ST GEORGE’S, Grenada – A senior official of the Canadian Tourism Research Institute (CTRI) said over two million Canadians have visited the Caribbean for the first six months of this year, representing a 5.2 per cent increase over the corresponding period last year.
Jennifer Hendry, senior research associate with the CTRI, was addressing delegates at the Caribbean Tourism Organisation (CTO)-sponsored State of the Tourism Industry Conference 2017 held here recently.
She said that over the past six seasons, winter season arrivals (November to April) from Canada grew at an average rate of 1.8 per cent.
“At the same time, summer season arrivals grew at an average rate of five per cent. This shift does present an opportunity to further increase the region’s market share during those off-season months.”
She noted, however, that the overall increase is not reflective of individual country performances as some countries experienced a decline.
“A few countries are still experiencing ongoing declines in visitation but most destinations have seen increased arrivals so far this year,” she said, adding that the increase in some Caribbean countries such as Cuba and the Dominican Republic is driven by price.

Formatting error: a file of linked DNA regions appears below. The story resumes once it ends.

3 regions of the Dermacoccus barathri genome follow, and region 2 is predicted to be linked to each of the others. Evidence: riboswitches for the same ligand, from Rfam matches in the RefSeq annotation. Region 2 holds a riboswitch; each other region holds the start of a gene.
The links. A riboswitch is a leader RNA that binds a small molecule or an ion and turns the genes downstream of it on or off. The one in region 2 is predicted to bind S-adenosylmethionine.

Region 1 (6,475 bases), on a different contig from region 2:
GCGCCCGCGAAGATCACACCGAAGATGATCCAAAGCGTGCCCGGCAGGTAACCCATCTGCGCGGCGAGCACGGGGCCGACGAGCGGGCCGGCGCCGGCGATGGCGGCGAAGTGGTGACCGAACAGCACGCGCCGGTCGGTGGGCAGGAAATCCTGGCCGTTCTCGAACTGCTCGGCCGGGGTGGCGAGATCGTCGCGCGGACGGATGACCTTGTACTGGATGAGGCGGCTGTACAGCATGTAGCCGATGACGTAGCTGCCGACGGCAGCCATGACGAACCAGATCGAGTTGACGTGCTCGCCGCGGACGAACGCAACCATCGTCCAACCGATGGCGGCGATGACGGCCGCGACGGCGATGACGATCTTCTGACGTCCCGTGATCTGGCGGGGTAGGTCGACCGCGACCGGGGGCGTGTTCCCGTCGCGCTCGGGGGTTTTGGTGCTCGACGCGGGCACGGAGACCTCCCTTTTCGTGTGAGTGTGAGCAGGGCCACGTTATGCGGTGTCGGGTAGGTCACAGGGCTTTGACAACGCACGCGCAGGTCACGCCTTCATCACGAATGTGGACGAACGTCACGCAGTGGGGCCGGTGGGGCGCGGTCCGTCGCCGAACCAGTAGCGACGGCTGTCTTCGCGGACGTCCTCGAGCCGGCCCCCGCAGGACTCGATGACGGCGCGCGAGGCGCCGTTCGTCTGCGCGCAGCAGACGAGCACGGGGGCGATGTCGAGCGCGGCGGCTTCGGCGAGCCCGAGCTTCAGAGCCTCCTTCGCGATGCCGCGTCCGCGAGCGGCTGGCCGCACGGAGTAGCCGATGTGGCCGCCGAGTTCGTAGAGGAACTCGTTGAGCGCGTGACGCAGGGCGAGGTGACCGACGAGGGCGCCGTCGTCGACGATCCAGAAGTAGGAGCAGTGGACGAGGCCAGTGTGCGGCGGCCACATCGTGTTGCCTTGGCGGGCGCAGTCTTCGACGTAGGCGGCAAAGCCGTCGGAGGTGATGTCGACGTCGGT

“Seventy-two per cent of those arrivals this year are to the Dominican Republic and Cuba. Already this year, visits to the Dominican Republic have grown by 8.2 per cent and Cuba is up about two per cent,” Hendry said.
In addition to price, overall travel to the region is particularly affected by Canadian personal economics, the US dollar exchange rate and the weather, she noted.
“Eighty-four per cent of those who travelled to the Caribbean just this past summer live in Ontario and Quebec and these two provinces had a very unseasonably cool and wet summer. So, they seemed to want to flock out of the country in order to actually experience summer in July when we should have had our summer season.”
“When asked to rate their destination on a variety of factors that we presented, favourable weather received the highest rating from these travellers,” Hendry said.
She told the conference that the Caribbean should develop multi-generational travel packages and promote the need for security and access to other non-beach activities, in order to attract the older travellers.
Hendry said this is of particular importance since for the first time in the history of Canada, the older travelling population is larger than the 14 and under age group. Additionally, this group is more active than their predecessors.